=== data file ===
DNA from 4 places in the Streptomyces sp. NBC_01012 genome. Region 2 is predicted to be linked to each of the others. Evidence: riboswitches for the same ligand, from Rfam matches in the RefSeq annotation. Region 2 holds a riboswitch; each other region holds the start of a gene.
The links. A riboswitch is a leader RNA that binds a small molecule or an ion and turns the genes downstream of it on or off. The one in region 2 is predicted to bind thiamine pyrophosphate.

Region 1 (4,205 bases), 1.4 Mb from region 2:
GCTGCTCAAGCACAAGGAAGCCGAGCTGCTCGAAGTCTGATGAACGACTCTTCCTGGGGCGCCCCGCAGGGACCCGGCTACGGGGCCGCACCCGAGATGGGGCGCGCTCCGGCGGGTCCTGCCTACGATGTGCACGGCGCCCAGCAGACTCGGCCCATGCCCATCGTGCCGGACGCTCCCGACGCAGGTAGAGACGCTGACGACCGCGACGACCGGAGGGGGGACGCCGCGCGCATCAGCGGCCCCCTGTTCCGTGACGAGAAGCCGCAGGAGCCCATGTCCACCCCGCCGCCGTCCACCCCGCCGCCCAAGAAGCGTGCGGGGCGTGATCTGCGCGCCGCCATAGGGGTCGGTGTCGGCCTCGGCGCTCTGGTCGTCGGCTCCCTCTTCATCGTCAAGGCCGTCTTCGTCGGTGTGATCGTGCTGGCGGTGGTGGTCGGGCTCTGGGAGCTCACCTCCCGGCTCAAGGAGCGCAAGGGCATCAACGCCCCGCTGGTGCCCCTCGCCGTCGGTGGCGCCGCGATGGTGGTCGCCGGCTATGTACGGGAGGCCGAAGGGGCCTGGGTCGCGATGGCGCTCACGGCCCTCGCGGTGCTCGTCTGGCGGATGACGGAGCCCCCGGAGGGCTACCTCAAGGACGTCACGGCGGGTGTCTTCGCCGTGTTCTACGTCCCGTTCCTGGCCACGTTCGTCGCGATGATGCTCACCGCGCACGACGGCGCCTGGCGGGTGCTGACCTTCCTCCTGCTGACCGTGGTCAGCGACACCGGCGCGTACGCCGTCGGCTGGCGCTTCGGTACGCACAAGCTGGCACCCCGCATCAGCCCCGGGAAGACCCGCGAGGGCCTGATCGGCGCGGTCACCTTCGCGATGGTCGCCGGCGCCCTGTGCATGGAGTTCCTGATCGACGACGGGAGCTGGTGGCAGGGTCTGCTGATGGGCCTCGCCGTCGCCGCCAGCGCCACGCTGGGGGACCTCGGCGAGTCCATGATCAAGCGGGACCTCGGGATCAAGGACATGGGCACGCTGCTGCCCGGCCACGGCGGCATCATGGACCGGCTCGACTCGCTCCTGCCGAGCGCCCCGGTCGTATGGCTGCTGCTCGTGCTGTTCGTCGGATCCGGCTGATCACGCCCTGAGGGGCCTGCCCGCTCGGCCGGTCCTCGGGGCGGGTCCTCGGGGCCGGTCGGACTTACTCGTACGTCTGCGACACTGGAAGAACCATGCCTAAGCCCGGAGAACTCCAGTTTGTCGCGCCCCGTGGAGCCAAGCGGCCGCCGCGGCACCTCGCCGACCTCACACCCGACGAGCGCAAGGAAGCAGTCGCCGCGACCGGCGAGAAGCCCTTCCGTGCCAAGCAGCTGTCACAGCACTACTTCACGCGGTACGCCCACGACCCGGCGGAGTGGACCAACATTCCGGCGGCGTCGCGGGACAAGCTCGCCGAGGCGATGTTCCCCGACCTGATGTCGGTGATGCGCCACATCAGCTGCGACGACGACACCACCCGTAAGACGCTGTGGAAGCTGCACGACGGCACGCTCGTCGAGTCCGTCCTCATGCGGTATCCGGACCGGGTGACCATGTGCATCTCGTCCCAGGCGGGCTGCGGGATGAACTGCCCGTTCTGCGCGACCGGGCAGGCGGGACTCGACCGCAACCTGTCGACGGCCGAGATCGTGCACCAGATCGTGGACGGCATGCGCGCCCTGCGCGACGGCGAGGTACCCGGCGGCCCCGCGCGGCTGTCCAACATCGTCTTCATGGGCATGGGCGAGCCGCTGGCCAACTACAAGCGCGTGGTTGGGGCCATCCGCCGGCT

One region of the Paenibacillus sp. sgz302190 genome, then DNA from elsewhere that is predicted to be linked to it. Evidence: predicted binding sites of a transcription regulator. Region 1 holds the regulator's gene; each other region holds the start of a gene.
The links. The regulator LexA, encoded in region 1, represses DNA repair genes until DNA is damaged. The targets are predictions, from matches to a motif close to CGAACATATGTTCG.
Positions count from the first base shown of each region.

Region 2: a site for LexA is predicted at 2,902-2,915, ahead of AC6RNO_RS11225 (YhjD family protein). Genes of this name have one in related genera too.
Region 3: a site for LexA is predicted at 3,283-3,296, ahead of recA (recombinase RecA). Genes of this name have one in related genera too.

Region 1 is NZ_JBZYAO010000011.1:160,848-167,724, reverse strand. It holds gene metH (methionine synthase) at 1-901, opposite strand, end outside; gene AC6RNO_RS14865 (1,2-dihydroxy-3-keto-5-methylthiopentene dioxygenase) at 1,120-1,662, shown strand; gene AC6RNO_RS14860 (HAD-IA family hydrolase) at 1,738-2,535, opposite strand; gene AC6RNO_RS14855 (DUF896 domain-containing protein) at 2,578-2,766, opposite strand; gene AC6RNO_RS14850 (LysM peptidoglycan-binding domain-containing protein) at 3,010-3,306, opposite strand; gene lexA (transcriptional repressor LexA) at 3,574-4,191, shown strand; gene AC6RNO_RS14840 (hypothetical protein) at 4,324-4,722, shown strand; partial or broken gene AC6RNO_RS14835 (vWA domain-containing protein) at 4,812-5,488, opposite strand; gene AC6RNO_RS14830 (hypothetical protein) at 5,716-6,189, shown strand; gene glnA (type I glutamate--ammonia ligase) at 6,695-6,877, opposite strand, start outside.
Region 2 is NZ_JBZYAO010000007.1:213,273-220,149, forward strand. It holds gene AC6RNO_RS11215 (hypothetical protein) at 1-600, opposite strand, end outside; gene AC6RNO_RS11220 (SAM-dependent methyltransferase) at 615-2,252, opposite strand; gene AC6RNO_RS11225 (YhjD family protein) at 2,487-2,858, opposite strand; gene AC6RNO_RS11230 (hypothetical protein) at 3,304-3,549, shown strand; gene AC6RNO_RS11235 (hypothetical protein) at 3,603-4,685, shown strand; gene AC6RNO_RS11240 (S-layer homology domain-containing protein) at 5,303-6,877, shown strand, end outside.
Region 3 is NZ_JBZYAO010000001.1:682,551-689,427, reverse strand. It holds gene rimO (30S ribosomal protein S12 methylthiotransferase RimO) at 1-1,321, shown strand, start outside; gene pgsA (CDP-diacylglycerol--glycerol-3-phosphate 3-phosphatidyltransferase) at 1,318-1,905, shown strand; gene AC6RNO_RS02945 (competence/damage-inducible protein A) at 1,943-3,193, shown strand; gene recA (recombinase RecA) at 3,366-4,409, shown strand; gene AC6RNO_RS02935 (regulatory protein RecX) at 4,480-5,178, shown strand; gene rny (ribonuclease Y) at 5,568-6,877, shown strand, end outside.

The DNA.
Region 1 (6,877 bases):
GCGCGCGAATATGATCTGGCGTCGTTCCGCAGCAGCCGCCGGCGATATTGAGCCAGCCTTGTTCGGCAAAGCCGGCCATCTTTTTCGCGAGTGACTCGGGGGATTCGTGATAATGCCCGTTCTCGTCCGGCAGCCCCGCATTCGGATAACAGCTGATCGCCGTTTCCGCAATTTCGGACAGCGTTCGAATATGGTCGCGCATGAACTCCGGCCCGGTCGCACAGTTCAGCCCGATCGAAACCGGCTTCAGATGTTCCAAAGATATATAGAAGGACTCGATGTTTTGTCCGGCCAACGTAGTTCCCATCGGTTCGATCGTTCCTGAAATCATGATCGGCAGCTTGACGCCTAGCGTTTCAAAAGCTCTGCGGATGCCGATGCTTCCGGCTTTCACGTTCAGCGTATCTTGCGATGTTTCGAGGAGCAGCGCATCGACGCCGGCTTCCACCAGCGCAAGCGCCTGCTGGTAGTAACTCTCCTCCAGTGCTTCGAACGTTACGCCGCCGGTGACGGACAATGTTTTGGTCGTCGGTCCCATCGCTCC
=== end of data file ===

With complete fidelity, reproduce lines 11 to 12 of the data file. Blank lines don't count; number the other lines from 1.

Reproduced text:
Region 2 is NZ_JBZYAO010000007.1:213,273-220,149, forward strand. It holds gene AC6RNO_RS11215 (hypothetical protein) at 1-600, opposite strand, end outside; gene AC6RNO_RS11220 (SAM-dependent methyltransferase) at 615-2,252, opposite strand; gene AC6RNO_RS11225 (YhjD family protein) at 2,487-2,858, opposite strand; gene AC6RNO_RS11230 (hypothetical protein) at 3,304-3,549, shown strand; gene AC6RNO_RS11235 (hypothetical protein) at 3,603-4,685, shown strand; gene AC6RNO_RS11240 (S-layer homology domain-containing protein) at 5,303-6,877, shown strand, end outside.
Region 3 is NZ_JBZYAO010000001.1:682,551-689,427, reverse strand. It holds gene rimO (30S ribosomal protein S12 methylthiotransferase RimO) at 1-1,321, shown strand, start outside; gene pgsA (CDP-diacylglycerol--glycerol-3-phosphate 3-phosphatidyltransferase) at 1,318-1,905, shown strand; gene AC6RNO_RS02945 (competence/damage-inducible protein A) at 1,943-3,193, shown strand; gene recA (recombinase RecA) at 3,366-4,409, shown strand; gene AC6RNO_RS02935 (regulatory protein RecX) at 4,480-5,178, shown strand; gene rny (ribonuclease Y) at 5,568-6,877, shown strand, end outside.